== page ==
A mother discovers the fine art of goading a college applicant
I have always tried to be a good mother, the kind parenting experts would approve of, but sometimes I find that, despite my best efforts, the "parenting at its best" award will never have my name on it.
A perfect example of this is what happened recently during the college application process in the fall of my son's senior year in high school.
I tried to use the same approach that I had taken four years earlier with our daughter, with a set schedule for the applications getting to the guidance department and on to the colleges, but somehow, with him, it was different.
In order to get him to even buy into the concept that we needed to start early, be organized, and get the applications out on a set schedule, I needed to add the carrot of "think how great it will be to get an acceptance early You'll be home free - and even if you don't go to that school, at least you'll know you got in someplace."
That appealed to him. Rob is big on "not having to think about anything," and he perversely liked the idea of being able to watch his friends struggle while he was done with the task.
After much haranguing, I was able to get him to sit down with me and map out a schedule, and even get the first three applications out of the house and
to the guidance counselor. But it wasn't an easy or smooth process, and after some thought, I decided on a plan that I announced to Rob one evening before dinner.
"Applications are on their way for your first three schools," I said, "and I have decided that the next three or four you want to send out are up to you. I will be here for advice, guidance, whatever, but you need to take the ball and run with it. After all, when next year comes, I won't be at college with you, and you'll have to take the initiative to get things done."
I felt good. Parenting done right, I thought.
Was I wrong!
"If you back off, they won't get sent," he observed. "Then it will be on your conscience when they don't get done, and I don't get in and have a lot of schools to choose from."
I said nothing, but thought: "I'll tell my husband at dinner, and he'll agree with me and help Rob see the light."
"They'll never get in. Do you want that on your conscience?" he asked, never missing a beat of eating.
"See," Rob said, "Dad agrees with me. He knows they won't get in if you bail out."
I made a feeble attempt to explain my position to my husband, but to no avail. "All I know is," he replied, "that if you pull out, it's curtains for the applications."
I felt that I had no choice except to continue with the process - but, I said firmly, "No more fooling around. We have a schedule, and we stick to it."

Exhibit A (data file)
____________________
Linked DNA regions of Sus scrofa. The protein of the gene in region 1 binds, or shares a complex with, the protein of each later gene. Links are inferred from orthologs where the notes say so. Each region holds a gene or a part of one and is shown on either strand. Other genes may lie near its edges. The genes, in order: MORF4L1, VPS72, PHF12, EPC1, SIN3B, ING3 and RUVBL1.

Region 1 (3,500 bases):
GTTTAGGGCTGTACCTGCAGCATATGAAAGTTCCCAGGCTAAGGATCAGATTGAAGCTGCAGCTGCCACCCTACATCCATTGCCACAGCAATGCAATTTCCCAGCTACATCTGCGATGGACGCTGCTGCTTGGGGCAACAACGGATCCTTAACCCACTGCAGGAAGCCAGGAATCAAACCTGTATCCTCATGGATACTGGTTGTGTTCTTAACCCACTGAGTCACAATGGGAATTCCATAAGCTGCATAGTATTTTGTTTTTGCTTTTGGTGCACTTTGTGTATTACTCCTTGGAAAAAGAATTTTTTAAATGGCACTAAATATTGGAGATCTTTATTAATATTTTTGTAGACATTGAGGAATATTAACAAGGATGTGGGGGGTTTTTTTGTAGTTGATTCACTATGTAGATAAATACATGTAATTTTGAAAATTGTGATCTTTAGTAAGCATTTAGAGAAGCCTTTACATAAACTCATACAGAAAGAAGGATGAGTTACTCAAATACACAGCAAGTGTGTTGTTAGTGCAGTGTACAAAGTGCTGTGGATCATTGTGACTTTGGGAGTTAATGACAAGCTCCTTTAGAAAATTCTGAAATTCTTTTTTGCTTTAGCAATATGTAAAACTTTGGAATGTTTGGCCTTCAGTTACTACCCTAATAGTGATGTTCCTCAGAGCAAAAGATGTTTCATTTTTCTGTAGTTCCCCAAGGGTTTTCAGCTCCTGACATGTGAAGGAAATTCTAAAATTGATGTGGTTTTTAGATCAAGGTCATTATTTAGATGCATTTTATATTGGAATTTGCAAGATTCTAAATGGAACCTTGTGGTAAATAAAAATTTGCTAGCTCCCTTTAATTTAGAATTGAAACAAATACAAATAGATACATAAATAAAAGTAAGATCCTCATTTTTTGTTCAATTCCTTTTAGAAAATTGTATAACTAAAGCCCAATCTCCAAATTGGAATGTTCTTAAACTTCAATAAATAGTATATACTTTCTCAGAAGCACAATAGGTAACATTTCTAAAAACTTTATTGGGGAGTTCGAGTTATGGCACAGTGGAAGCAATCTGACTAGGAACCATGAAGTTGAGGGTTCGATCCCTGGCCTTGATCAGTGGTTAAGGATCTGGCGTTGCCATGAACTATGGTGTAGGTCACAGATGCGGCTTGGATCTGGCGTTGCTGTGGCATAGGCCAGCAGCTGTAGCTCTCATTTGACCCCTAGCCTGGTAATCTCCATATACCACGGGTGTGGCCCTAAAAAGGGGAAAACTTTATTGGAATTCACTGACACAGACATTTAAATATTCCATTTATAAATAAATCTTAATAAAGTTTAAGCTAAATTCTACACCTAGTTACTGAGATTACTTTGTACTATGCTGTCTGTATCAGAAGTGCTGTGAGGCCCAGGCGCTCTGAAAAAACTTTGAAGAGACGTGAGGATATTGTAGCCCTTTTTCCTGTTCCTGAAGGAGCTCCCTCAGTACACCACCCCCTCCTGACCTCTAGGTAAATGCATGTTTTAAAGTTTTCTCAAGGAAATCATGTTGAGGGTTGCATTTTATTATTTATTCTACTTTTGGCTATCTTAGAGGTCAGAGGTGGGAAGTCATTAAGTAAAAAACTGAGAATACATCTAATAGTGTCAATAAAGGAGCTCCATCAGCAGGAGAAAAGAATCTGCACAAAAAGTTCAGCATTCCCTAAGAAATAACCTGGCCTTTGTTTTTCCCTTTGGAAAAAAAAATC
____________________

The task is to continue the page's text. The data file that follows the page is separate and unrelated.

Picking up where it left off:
Rob and I had a short meeting after dinner, to review where we were in the process, which schools needed to receive SAT scores, etc. Despite his groans, I was insistent, and we got back on track.
We were, however, thrown off track the next day when one of the first three schools sent a letter announcing his essays were missing from the application. "What essays?" he asked. "I didn't see any essay questions."
"You need to go online and review the application," I said, "and find out what the questions are. Maybe you can use your standard essay."
Several days went by, and it wasn't done. Ever conscious of the schedule, I went online and found, to my dismay, the application required not one, but two essays, and neither topic matched the essay he had already written. He also had a third essay to write for an application that was scheduled to be sent out by the end of the week. My heart sank. He'll never get this done, I thought.
The following morning, we had a small outing planned, but Rob was reluctant to get out of bed. As I stood by his bed, the solution to the essay problem came to me.
"If I let you sleep in, will you write the essays by 3 o'clock?" I asked.
"Five o'clock," he murmured.
"Four o'clock," I countered.
"Four-thirty," he said. Agreed.
Epilogue: The essays were written by the promised time, and two acceptances have come in. Other than a female classmate who was recruited for her sports ability, he was, as far as we know, the first in his class to be accepted by a college or university.
As I looked through the mail the day the first acceptance came in and saw the words "you're accepted" on the envelope, I thought, "I can do this parenting thing. Who needs those experts?"
Parents: To submit a first-person essay on your own parenting experiences, send an e-mail to firstname.lastname@example.org.